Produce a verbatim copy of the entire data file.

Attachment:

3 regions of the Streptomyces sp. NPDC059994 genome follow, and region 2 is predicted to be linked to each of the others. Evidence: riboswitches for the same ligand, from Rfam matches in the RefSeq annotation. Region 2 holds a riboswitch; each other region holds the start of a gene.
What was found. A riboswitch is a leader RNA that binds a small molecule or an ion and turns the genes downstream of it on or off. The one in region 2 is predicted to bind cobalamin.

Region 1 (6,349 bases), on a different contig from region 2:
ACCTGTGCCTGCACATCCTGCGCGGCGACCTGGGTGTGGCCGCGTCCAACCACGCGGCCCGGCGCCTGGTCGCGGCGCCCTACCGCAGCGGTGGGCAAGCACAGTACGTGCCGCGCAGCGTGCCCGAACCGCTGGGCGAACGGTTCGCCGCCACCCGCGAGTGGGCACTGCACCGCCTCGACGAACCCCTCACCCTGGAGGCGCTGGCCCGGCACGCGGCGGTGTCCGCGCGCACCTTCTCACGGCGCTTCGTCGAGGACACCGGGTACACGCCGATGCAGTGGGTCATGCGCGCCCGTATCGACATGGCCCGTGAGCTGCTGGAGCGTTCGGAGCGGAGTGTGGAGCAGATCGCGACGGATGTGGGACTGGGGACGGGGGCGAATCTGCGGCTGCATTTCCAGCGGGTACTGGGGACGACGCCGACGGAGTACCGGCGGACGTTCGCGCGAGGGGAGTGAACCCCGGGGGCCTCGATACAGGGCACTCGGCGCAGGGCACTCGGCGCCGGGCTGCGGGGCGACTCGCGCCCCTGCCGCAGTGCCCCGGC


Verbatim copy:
3 regions of the Streptomyces sp. NPDC059994 genome follow, and region 2 is predicted to be linked to each of the others. Evidence: riboswitches for the same ligand, from Rfam matches in the RefSeq annotation. Region 2 holds a riboswitch; each other region holds the start of a gene.
What was found. A riboswitch is a leader RNA that binds a small molecule or an ion and turns the genes downstream of it on or off. The one in region 2 is predicted to bind cobalamin.

Region 1 (6,349 bases), on a different contig from region 2:
ACCTGTGCCTGCACATCCTGCGCGGCGACCTGGGTGTGGCCGCGTCCAACCACGCGGCCCGGCGCCTGGTCGCGGCGCCCTACCGCAGCGGTGGGCAAGCACAGTACGTGCCGCGCAGCGTGCCCGAACCGCTGGGCGAACGGTTCGCCGCCACCCGCGAGTGGGCACTGCACCGCCTCGACGAACCCCTCACCCTGGAGGCGCTGGCCCGGCACGCGGCGGTGTCCGCGCGCACCTTCTCACGGCGCTTCGTCGAGGACACCGGGTACACGCCGATGCAGTGGGTCATGCGCGCCCGTATCGACATGGCCCGTGAGCTGCTGGAGCGTTCGGAGCGGAGTGTGGAGCAGATCGCGACGGATGTGGGACTGGGGACGGGGGCGAATCTGCGGCTGCATTTCCAGCGGGTACTGGGGACGACGCCGACGGAGTACCGGCGGACGTTCGCGCGAGGGGAGTGAACCCCGGGGGCCTCGATACAGGGCACTCGGCGCAGGGCACTCGGCGCCGGGCTGCGGGGCGACTCGCGCCCCTGCCGCAGTGCCCCGGC